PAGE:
Linux Mint is the most popular Ubuntu based Linux distribution. Some would argue that it's even more popular than Ubuntu itself. Because of its Ubuntu base, Linux Mint shares a lot of the same great features with its parent distribution while offering a more traditional desktop design. One big feature that Linux Mint is missing though is the ability to create a Live USB stick with persistent storage. In this tutorial I'll show how to create a Linux Mint Persistent Live USB drive using UNetbootin and GParted.
I run a media server at home to feed music and movies to my LG smart TV (affiliate link). Ripping the family's DVD collection is one of my tasks as the resident computer geek. Normally, Handbrake is my go-to tool for this type of thing, but in this case it was unable to detect the correct title from the DVD structure. In this tutorial I'll show how to rip a DVD on Linux with Mplayer.
If you've browsed Linux groups on social media, you've probably seen a lot of screenshots that include a terminal window displaying the distribution logo as ASCII art along with some general system information. One program that does this is called Archey. Another is called screenFetch, and that's what I'm going to show you how to install in this post. Read more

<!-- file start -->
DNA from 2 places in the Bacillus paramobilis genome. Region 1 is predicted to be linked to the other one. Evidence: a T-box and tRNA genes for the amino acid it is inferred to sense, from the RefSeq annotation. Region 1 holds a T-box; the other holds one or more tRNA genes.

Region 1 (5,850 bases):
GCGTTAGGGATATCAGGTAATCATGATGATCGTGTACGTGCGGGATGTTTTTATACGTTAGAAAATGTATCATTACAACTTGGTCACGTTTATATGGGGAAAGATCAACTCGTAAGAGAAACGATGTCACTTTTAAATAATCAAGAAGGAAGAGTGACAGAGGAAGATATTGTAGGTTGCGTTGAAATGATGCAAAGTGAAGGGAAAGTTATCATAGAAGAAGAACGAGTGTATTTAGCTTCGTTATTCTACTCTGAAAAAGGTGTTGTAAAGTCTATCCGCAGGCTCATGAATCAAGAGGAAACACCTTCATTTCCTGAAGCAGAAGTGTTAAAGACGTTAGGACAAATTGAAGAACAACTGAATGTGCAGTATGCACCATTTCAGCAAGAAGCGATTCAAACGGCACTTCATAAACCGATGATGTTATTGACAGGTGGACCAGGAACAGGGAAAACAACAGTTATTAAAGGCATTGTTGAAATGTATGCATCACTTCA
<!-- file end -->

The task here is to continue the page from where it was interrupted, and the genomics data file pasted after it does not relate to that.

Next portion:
There are several log files in a Linux system. Keeping an eye on these log files can be one of the important tasks of a Linux System administrator. You can easily view the end of a log file using the tail command. But if you want to monitor that file all day long it's pretty tedious to enter the tail command every few minutes to check on that log file. You could write a short script with an infinite loop to check the file periodically, but it turns out that there is already a program to handle repetitive tasks for you. Read more
Filed under: command line, FOSS, HowTo, linux, Linux Mint, Ubuntu
There are times when you want certain information on your computer protected from prying eyes. One way to protect your information is to encrypt your home directory. However, that does not protect your information when you are logged on to your computer. I've shown in the past how you can use Cryptkeeper to create an encrypted folder on your system. Cryptkeeper is a graphical front end to encfs. encfs allows you to create an encrypted folder and then mount it as a user filesystem using FUSE. In this tutorial I'll show how to use encfs from the command line to create and manage an encrypted folder on Linux.